Marine South East GLEAMS project says glycerine is a viable marine fuel

16 October 2014 (Last Updated October 16th, 2014 18:30)

Marine South East's Glycerine Fuel for Marine Sustainability (GLEAMS) project has named glycerine as a viable and low-emission alternative to marine fuel.

GLEAMS_ test generator

Marine South East’s Glycerine Fuel for Marine Sustainability (GLEAMS) project has named glycerine as a viable and low-emission alternative to marine fuel.

This declaration follows the analysis of evidences submitted by the project consortium.

Research found that the adoption of glycerine fuel is favourable in defined markets due to its non-toxic, clean burning and safe characteristics.

The consortium will develop an outline plan for its commercial realisation, including its pilot operational usage.

GLEAMS is now seeking adopters for the technology among wind farm support vessels, research and education vessels, military specialist craft and super yachts.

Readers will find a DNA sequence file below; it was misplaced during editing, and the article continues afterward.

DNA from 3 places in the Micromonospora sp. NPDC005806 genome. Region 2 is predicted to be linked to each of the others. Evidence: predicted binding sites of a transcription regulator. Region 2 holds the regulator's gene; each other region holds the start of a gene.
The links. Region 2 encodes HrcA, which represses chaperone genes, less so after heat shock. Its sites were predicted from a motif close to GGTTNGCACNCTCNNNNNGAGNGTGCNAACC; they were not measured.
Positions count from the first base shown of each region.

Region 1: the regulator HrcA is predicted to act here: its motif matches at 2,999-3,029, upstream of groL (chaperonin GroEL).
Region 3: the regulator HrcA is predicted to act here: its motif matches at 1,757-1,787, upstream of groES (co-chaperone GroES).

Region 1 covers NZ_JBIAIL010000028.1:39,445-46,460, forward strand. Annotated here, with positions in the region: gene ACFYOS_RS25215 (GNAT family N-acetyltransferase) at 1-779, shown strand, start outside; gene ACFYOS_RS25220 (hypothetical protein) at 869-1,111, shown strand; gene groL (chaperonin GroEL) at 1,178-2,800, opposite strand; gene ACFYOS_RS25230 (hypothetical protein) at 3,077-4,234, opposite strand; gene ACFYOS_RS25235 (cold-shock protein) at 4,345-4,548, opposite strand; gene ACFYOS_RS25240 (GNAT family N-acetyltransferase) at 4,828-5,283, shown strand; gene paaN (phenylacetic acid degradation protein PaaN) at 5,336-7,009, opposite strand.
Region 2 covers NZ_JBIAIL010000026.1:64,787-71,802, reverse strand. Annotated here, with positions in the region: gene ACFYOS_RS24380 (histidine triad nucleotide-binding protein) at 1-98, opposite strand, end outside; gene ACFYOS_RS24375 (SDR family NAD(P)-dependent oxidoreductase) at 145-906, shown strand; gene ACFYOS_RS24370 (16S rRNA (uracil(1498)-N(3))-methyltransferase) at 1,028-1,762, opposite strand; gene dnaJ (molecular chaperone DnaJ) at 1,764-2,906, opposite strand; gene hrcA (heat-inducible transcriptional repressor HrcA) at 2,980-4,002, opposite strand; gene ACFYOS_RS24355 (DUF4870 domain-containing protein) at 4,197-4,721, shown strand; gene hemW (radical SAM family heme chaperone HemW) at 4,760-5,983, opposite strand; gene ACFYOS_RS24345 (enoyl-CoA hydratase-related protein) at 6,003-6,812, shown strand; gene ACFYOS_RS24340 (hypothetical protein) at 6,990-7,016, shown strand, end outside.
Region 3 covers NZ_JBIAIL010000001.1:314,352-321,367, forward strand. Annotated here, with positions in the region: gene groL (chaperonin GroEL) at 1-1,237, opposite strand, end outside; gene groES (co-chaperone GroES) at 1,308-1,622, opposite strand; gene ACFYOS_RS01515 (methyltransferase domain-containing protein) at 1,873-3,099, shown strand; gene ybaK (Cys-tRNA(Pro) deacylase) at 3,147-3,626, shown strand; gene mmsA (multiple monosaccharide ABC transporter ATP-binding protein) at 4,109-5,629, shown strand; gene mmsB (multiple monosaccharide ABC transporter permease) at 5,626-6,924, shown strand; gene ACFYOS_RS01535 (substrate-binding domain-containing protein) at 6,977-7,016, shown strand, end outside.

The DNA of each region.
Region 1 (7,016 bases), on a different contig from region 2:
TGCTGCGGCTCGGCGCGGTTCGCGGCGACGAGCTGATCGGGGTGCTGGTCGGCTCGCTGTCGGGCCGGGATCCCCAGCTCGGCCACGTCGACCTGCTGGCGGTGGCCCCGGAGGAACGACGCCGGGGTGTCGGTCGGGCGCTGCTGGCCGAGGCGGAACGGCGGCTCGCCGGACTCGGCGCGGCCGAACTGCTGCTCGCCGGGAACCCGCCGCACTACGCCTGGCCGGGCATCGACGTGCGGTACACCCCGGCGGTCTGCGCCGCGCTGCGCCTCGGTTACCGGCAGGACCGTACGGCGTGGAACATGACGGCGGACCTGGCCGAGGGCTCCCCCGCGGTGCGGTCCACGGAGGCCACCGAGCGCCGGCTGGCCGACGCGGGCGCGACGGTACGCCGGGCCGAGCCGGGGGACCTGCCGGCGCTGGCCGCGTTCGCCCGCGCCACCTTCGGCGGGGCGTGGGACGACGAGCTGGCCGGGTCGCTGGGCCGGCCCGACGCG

The project has also suggested that the technology would be suitable for the cold-ironing (shore power) sector.

"This development disproves the general view that glycerine can’t be used as a fuel due to its physical and chemical properties." 

According to Marine South East, this development disproves the general view that glycerine can’t be used as a fuel due to its physical and chemical properties.

The project had demonstrated the glycerine-powered GLEAMS emissions test engine for three days at Seawork International 2014 to prove its claim.

At present, glycerine is being developed as a by-product of the bio-diesel industry and has a supply excess.

With the available content, only a range of smaller vessel types and shore applications can be powered.

GLEAMS has been working with the University of Greenwich for this initiative and its project partners are Marine South East, Aquafuel Research, Gardline Marine Sciences, Lloyd’s Register EMEA and Redwing Environmental.

The project is co-funded by Innovate UK (formerly the Technology Strategy Board) and the UK Defence Science and Technology Laboratory.


Image: The project demonstrated the glycerine-powered GLEAMS emissions test engine for three days at Seawork International 2014. Photo: courtesy of GLEAMS.